Brief Intervention Eases Distress in Patients With Advanced Cancer

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The CALM intervention reduced depressive symptoms in patients and also help prevent depression.
The CALM intervention reduced depressive symptoms in patients and also help prevent depression.
The following article features coverage from the 2017 American Society of Clinical Oncology Annual Meeting in Chicago, Illinois. Click here to read more of Oncology Nurse Advisor's conference coverage. 

CHICAGO — A brief psychological intervention relieves depressive symptoms in patients with advanced cancer, data reported at the 2017 American Society of Clinical Oncology (ASCO) Annual Meeting suggest. 

In a randomized clinical trial involving 305 patients with advanced cancer, 52% and 64% of the 151 patients who received the intervention, called Managing Cancer And Living Meaningfully (CALM), experienced a clinically important reduction in depressive symptoms at 3 months and 6 months, respectively, compared with 33% and 35% of the 154 patients who received usual care.

In addition, the study found that CALM helped prevent depression among 137 patients who did not have depressive symptoms at study entry. At 3 months, depressive symptoms developed in only 13% of CALM recipients compared with 30% of patients who received usual care.

“This brief talking therapy helps patients facing advanced cancer, and their loved ones, sustain what is meaningful in their life despite its limitations,” lead investigator Gary Rodin, MD, head of the Department of Supportive Care at Princess Margaret Cancer Centre in Toronto, said in an ASCO news release.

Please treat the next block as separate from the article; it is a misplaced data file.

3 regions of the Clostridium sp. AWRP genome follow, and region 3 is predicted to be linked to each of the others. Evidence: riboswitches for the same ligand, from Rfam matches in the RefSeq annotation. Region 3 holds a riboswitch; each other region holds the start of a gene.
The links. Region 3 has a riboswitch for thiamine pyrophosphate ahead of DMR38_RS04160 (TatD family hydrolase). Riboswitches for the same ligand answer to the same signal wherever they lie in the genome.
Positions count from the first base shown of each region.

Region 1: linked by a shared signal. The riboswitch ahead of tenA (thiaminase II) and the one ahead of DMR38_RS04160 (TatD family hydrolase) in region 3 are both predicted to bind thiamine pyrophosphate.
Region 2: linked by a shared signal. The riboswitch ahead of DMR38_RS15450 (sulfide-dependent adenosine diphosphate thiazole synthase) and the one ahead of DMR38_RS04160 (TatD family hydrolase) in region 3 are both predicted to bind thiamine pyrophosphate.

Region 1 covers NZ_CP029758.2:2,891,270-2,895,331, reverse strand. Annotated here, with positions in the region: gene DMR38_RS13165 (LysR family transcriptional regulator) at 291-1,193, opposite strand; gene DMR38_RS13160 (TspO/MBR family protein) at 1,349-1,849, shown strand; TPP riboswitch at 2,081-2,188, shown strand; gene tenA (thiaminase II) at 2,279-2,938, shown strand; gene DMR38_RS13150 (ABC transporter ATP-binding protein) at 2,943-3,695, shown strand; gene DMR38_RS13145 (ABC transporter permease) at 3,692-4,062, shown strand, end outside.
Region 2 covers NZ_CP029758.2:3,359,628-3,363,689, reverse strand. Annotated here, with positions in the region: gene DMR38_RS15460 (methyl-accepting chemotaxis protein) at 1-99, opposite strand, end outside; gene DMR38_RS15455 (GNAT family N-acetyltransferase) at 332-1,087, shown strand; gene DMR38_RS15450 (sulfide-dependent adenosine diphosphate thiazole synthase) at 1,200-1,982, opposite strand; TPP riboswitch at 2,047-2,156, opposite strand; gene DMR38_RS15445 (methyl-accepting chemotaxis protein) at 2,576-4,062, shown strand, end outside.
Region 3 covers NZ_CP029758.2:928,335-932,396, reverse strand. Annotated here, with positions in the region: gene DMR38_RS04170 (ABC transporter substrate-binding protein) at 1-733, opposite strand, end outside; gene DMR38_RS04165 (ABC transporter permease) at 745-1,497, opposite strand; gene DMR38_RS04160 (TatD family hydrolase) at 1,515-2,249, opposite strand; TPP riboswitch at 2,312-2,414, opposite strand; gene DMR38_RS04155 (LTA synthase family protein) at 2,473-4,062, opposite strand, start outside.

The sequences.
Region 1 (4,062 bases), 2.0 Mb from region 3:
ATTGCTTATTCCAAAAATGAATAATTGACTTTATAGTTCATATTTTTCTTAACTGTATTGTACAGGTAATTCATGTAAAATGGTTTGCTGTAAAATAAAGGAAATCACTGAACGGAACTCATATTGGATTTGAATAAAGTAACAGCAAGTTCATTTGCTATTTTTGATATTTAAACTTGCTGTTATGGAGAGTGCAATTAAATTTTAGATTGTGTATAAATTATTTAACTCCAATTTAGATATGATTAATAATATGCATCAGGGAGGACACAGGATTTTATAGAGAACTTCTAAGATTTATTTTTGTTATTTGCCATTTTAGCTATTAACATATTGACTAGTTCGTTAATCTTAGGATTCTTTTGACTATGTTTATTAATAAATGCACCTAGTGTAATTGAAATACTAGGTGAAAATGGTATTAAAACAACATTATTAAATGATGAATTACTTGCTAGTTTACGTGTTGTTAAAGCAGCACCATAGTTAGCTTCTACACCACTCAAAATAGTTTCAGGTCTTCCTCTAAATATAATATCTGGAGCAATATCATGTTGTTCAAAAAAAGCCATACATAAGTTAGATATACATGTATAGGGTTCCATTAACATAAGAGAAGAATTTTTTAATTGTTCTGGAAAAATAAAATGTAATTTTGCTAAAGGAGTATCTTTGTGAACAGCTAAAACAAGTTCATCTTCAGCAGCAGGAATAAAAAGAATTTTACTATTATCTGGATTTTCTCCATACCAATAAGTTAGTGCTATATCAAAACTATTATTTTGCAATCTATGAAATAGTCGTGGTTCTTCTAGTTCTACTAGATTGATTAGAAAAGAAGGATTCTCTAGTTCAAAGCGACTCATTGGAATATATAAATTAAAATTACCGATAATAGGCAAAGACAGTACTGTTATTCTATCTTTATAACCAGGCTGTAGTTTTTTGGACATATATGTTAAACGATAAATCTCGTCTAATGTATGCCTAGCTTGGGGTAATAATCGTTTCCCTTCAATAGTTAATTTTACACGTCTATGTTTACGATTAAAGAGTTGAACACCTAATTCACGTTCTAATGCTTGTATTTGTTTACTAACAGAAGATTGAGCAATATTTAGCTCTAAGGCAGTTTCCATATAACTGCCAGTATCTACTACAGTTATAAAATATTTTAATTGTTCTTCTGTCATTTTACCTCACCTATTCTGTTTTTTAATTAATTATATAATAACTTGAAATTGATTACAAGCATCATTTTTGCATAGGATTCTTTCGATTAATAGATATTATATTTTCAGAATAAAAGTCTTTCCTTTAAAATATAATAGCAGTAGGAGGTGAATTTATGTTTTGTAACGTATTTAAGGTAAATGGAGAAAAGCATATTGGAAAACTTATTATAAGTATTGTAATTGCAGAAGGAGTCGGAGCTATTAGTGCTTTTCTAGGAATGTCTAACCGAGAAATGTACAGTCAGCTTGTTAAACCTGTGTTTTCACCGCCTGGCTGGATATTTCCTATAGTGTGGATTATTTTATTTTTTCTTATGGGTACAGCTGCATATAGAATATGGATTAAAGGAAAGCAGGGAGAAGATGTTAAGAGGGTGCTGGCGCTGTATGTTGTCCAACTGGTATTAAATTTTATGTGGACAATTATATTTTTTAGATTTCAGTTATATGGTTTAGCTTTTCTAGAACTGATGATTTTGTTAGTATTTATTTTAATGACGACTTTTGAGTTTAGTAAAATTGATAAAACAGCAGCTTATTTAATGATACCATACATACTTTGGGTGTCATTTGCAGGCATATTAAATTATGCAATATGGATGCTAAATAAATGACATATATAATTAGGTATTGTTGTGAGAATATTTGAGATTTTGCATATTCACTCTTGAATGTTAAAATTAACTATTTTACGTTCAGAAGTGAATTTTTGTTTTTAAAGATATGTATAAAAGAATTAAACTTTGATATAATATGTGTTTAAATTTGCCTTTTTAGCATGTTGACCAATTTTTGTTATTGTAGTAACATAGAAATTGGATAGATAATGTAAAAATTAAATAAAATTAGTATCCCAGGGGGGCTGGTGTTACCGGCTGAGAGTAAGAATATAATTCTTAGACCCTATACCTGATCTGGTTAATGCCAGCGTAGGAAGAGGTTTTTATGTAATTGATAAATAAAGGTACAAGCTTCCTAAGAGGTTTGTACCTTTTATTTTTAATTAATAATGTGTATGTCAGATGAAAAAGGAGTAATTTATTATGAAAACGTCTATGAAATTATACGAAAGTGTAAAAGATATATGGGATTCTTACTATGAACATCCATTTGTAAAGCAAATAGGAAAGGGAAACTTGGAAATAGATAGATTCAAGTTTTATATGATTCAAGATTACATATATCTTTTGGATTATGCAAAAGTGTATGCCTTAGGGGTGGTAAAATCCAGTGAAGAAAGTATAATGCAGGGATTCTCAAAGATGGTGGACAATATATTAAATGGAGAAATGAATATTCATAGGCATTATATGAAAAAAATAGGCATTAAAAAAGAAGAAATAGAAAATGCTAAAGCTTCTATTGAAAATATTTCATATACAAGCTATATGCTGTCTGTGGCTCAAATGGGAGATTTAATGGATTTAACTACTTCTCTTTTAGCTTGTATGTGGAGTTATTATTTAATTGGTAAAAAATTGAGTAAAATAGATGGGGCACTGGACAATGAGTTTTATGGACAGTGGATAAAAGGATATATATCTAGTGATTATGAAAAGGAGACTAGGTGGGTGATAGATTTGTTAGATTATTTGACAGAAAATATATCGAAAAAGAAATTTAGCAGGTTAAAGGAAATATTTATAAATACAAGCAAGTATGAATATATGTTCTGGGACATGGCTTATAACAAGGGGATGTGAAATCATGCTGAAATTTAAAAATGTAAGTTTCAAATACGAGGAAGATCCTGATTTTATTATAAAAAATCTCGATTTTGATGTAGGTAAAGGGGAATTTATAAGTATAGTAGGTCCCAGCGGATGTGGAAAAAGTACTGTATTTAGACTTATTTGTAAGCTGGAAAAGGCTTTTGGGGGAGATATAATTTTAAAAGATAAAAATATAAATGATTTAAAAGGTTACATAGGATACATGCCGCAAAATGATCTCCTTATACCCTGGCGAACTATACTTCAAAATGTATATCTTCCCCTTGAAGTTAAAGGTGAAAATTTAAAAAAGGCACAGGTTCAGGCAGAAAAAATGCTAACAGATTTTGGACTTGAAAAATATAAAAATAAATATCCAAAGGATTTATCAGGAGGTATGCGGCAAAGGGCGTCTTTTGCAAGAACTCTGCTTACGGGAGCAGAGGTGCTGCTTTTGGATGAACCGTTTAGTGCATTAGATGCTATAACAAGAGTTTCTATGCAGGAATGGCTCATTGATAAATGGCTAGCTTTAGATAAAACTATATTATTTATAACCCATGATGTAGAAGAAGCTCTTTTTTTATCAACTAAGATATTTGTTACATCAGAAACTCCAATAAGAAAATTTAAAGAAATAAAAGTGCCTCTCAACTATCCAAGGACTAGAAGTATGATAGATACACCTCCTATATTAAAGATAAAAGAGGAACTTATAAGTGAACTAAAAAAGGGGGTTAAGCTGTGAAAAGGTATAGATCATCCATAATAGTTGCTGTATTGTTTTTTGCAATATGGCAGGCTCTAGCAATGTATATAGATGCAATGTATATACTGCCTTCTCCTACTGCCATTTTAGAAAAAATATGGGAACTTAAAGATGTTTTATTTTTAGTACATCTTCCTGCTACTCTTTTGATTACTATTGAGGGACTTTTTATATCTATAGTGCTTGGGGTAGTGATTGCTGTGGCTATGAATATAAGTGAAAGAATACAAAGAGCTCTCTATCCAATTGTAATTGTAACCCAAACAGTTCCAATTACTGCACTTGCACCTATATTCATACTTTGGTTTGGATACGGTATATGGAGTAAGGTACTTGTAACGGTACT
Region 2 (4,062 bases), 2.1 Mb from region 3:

Dr Rodin and his colleagues developed CALM specifically for patients with advanced cancer. It consists of 3 to 6 45-minute to 60-minute sessions delivered over 3 to 6 months by trained health care professionals. According to the investigators, the sessions focus on 4 domains: symptom control, medical decision-making, and relationships with health care providers; changes in self-concept and personal relationships; spiritual well-being and the sense of meaning and purpose in life; and future-oriented concerns, hope, and mortality.

“CALM is distinct from other interventions in that it is meant to help patients live with advanced disease, rather than just prepare them for the end of life, and in that it is focused on both the practical and the more existential concerns faced by those with advanced cancer,” Dr Rodin said.

Commenting on behalf of ASCO, Don S. Dizon, MD, clinical co-director of Gynecologic Oncology at Massachusetts General Hospital in Boston, stated, “A diagnosis of advanced cancer weighs heavily on patients and families, and this study gives a new approach that can ease this burden. As oncologists, our job isn't just to treat our patients' physical symptoms. It's also to connect them with other forms of support to help them cope and plan for the future.” 

Read more of Oncology Nurse Advisor's coverage of the 2017 American Society of Clinical Oncology Annual Meeting by visiting the conference page.

Reference

1. Rodin G, Lo C, Rydall A, et al. Managing cancer and living meaningfully (CALM): a randomized controlled trial of a psychological intervention for patients with advanced cancer. Oral presentation at: 2017 American Society of Clinical Oncology; June 2-6, 2017; Chicago, IL.

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